Take a Winning Bet on Values-Based Behavior

By Dov Seidman


It’s time to look deeper than quarterly reports when you decide where to invest.

We’ve been under the impression that business was operating in a separate sphere from society. If we could create that separate sphere, it would make sense to focus on recent earnings and profits. Think of the famous line from The Godfather: “It’s not personal, it’s strictly business.” So if things were that neat and tidy, just about traditional business transactions, then corporate profits and earnings would be perfectly rational measures of success. I’d use them to make my investment decisions, too.

But we can’t create that perfect, separate universe for business. Things are messy, and they’re going to stay messy. Every day, more evidence piles up to prove our world is interdependent. Markets are prone to unpredictable human behavior, violent economic swings, powerful natural disasters, sudden commodity shortages and crippling cyber outages. The “private sector” is inextricably linked to a host of factors outside of its traditional realm. Even though the business world is messy and complex, many still expect CEOs and boards to lead, structure and govern public companies as if business were still buffered from the rest of society. What we really need, though, is to rethink our approach to evaluating business health and potential.

The need for a new lens to view and make investment decisions in business is evident throughout the company and in all of its relationships with employees, customers, investors, and communities in which it operates. Profits feel increasingly difficult to eke out despite access to new markets. Risk management has proven inadequate.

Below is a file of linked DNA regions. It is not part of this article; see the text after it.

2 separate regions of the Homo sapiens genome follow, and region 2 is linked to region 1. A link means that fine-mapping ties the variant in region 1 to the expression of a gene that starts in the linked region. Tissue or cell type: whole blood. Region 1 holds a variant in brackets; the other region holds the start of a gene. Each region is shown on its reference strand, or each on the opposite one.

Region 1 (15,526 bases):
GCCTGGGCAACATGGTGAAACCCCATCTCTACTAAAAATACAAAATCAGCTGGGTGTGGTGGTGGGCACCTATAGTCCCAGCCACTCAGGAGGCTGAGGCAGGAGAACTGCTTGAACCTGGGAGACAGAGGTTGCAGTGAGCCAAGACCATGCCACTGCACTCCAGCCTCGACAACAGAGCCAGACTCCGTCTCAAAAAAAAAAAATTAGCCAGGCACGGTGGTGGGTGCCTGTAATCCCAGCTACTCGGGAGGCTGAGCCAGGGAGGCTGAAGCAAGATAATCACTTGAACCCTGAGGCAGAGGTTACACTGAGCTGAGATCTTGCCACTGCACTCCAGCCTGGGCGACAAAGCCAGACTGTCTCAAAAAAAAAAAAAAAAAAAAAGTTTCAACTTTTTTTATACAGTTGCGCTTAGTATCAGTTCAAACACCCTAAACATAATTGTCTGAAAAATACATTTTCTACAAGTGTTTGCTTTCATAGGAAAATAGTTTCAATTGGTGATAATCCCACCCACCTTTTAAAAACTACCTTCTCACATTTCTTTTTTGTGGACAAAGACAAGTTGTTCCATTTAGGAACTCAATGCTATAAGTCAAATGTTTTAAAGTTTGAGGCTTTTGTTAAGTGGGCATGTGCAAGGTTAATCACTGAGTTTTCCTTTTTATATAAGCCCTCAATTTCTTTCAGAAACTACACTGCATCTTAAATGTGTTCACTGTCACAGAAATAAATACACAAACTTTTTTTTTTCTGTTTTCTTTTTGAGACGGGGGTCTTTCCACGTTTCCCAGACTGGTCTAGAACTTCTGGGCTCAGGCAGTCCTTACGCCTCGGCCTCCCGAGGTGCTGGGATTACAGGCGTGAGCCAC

When deciding where to invest, look beyond a company or fund’s financial performance over the last few quarters. Look at its behavior. In this interdependent world with complicated relationships that cross traditional boundaries, the companies with a competitive edge are those who thoughtfully engage with society, create trusting relationships with suppliers and customers, and earn loyal investors.

Companies that are poised for success in the 21st century are those who are on a journey, who recognize that a long-term vision can require short-term setbacks. They are the ones that are poised to reach new heights, by deliberately developing a core set of values that will help them become inspiring leaders who leverage the potential of their employees and behave well in society at large. They rigorously live those values, using them to shape management strategy and employee behaviors. They are the worthwhile investment choices.

Does this sound like a departure from the usual investment advice you receive? That’s because it is. When I wrote my book How: Why How We Do Anything Means Everything, it was based on the premise that values-based behavior pays off. To survive unpredictable markets, companies and leaders must rethink strategy, looking beyond stop-gap measures to sustainable solutions. In fact, I stated, there exists a host of concrete, fact-based, effective and transformative actions leaders can take to engage employees, delight customers, increase average employee tenures, boost innovation and ultimately increase revenue while strengthening resiliency.

Now, we’ve proven the HOW thesis. Groundbreaking independent research delivers compelling data on how our organizations really work to create financial and social value for investors, executives and employees. The results presented in The HOW Report are derived from a rigorous statistical analysis of 2 million observations from 36,000-plus employees in 18 countries, from the C-Suite to the junior ranks. It was developed by my company LRN and independently conducted by the Boston Research Group, in collaboration with Research Data Technology and The Center for Effective Organizations at the University of Southern California.

The research examined how governance, culture and leadership influence behavior and impact performance. We’ve got good news and bad news to share. The good news is that the findings of The HOW Report prove that companies truly built on purpose, guided by values and permeated with trust experience significant advantages over the competition.